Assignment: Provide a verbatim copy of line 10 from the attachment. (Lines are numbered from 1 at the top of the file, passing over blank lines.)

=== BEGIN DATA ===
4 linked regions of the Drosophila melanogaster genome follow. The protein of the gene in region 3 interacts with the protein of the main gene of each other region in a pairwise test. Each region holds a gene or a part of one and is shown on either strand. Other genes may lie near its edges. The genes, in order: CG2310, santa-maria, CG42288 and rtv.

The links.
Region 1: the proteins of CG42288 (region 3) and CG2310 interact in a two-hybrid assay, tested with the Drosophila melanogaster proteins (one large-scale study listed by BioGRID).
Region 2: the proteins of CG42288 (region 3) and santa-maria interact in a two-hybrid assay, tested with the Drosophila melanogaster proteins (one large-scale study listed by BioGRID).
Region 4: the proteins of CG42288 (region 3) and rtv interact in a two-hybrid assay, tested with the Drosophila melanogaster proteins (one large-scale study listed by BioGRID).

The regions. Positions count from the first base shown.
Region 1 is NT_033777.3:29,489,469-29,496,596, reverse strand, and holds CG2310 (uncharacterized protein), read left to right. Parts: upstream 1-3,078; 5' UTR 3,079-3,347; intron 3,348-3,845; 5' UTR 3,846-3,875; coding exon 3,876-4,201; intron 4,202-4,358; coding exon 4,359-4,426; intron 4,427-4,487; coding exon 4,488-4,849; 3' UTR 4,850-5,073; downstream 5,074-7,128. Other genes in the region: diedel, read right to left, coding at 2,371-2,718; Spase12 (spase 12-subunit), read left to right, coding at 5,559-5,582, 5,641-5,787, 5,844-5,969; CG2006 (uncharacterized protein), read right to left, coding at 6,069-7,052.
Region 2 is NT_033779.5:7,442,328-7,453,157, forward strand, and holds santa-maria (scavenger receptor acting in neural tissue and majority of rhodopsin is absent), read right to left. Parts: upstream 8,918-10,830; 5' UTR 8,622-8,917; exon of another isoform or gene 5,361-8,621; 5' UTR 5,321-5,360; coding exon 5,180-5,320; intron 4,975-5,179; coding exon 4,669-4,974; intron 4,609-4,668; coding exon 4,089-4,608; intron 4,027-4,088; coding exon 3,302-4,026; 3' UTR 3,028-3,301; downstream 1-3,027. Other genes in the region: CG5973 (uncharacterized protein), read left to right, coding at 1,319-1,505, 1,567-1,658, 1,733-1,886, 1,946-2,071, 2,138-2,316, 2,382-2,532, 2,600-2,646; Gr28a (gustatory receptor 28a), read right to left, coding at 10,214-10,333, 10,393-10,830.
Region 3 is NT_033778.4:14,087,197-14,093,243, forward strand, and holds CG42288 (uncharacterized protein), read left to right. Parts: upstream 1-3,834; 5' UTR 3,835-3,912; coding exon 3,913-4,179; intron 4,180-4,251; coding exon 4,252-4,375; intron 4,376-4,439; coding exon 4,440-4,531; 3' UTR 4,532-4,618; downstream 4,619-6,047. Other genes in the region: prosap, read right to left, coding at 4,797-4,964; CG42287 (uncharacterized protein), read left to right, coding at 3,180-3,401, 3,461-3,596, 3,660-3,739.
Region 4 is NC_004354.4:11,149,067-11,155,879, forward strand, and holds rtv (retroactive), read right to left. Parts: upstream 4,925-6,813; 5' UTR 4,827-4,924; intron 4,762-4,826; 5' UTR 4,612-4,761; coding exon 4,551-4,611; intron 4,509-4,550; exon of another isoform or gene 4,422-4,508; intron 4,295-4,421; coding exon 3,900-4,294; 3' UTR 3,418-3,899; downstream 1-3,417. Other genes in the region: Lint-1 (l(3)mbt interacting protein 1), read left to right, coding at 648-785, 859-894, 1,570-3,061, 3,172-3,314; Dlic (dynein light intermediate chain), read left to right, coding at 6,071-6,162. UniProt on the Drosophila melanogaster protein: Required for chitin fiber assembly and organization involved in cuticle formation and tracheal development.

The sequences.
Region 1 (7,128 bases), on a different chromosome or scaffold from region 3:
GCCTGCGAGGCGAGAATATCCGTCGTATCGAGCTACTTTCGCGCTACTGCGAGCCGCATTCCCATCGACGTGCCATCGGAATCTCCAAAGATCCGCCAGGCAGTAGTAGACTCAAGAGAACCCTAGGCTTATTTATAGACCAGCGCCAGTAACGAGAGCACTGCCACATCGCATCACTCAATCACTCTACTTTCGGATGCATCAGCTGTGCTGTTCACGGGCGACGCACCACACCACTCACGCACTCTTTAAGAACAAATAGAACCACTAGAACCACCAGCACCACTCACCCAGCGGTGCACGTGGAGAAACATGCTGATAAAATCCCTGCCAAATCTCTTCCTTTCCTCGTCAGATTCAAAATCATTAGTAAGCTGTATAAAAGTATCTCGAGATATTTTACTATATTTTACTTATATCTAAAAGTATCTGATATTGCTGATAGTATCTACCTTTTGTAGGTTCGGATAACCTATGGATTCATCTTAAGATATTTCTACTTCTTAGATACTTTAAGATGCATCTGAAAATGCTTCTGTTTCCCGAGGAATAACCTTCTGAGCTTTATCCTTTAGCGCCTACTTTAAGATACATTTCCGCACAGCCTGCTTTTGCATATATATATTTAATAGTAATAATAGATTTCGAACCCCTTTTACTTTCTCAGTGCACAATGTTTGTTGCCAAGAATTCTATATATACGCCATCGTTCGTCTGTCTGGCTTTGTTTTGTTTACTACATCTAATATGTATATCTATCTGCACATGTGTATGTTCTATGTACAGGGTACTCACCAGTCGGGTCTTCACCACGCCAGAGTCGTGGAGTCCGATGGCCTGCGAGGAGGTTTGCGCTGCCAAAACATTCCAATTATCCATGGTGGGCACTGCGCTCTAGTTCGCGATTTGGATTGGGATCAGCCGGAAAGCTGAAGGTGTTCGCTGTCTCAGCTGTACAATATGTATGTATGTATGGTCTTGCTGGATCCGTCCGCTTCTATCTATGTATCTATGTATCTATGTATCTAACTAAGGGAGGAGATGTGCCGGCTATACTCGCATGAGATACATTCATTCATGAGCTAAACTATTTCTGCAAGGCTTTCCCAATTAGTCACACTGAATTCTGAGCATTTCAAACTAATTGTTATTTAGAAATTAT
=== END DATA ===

Region 4 is NC_004354.4:11,149,067-11,155,879, forward strand, and holds rtv (retroactive), read right to left. Parts: upstream 4,925-6,813; 5' UTR 4,827-4,924; intron 4,762-4,826; 5' UTR 4,612-4,761; coding exon 4,551-4,611; intron 4,509-4,550; exon of another isoform or gene 4,422-4,508; intron 4,295-4,421; coding exon 3,900-4,294; 3' UTR 3,418-3,899; downstream 1-3,417. Other genes in the region: Lint-1 (l(3)mbt interacting protein 1), read left to right, coding at 648-785, 859-894, 1,570-3,061, 3,172-3,314; Dlic (dynein light intermediate chain), read left to right, coding at 6,071-6,162. UniProt on the Drosophila melanogaster protein: Required for chitin fiber assembly and organization involved in cuticle formation and tracheal development.